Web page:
Prague, June 28 (RFE/RL) -- The Group of Seven Industrialized Nations (G-7) are meeting in Lyon, France, for the annual summit. This year's event has been overshadowed by the bombing of a U.S. facility in Saudi Arabia, which claimed 19 lives. But western editorials say the leaders of the seven wealthiest nations should also concentrate on other issues during their meeting.
In its editorial today The New York Times says French President, "Jacques Chirac is rightly insisting that the summit meeting also grapple with the troubling problem of Third World debt. As many as 20 countries have reached debt levels so high that they are shut out of international capital markets and cannot climb out from under repayment burdens...The World Bank and International Monetary Fund have proposed a plan, backed by the United States, that would knock down the debt burdens of the poorest countries to sustainable levels...The IMF would sell a small portion of its gold stock, invest the proceeds, and use the income from the investments to reduce the debt payments of some Third World borrowers...The emergency is here. There is no better use for the gold stocks held by the IMF. Debt relief tied to stringent economic reform is an idea the industrialized powers should enthusiastically embrace before they depart Lyon."
The Canadian newspaper, the Toronto Star, criticizes the G7 in its editorial for failing to seriously address unemployment and the protection of social programs. It says: "the G-7 nations have yet to get beyond pious rhetoric on globalization and the disruption it causes, and have never managed to co-ordinate their policies to promote the growth on which jobs and social programs depend...If they do want to make a difference, the G-7 leaders must put more emphasis on growth, and less on inflation, which is low....the world has seen too many uneventful G-7 summits to have very high hopes at a time when the G-7 doesn't have the economic clout it once did. Still, politically it remains the club that matters. And the world craves leadership and a sense of direction. The summit leaders should use what leverage they do have to bring a bit of order to a disordered world.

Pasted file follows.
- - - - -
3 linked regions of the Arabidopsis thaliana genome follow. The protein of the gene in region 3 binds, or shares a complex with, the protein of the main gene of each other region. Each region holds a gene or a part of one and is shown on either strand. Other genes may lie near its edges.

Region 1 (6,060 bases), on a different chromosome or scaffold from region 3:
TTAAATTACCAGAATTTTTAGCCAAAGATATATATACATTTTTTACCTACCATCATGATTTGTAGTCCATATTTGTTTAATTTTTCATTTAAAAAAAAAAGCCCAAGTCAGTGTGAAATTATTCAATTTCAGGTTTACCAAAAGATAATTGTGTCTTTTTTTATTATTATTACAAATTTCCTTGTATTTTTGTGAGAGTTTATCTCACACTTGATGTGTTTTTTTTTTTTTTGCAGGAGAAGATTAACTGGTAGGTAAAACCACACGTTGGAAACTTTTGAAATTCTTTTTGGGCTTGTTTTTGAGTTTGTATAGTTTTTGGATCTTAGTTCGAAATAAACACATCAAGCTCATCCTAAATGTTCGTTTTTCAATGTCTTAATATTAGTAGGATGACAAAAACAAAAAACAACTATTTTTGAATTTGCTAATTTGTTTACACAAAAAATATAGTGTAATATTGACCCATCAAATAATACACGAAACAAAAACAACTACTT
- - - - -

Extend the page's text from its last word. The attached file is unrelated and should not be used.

The London Times examines the history of the G-7 summits and the prospects for the future in its editorial. The Times notes that "when President (Boris) Yeltsin cancelled, he exposed how much these summits now revolve around Russia: Seven-minus-the-eighth barely makes even a quorum now. That is not unhealthy...The West cannot ensure the success of Russia's anxious transformation; but it can help at the margin. That strategically vital objective has not only dominated these summits ince 1991; it suffices to justify their continued existence.
The Financial Times also notes that while the G-7 leaders were united in their condemnation of terrorism, issuing a statement on the opening day of the summit, the unity is not expected to last much longer. In an article written by Robert Peston, Guy de Jonquileres and David Buchon, the authors note "European leaders indicated they would rebuff any US attempts to...push for extra-territorial trade and investment sanctions against 'rogue' regimes in Cuba and the Middle East...A British official said Mr. John Major, the UK Prime Minister, had made clear to Mr. Clinton yesterday that he was 'concerned about the practical implications' of Helms-Burton (a U.S. bill which penalizes foreign companies for trading with Cuba). French officials said French President Mr. Jacques Chirac took the same view."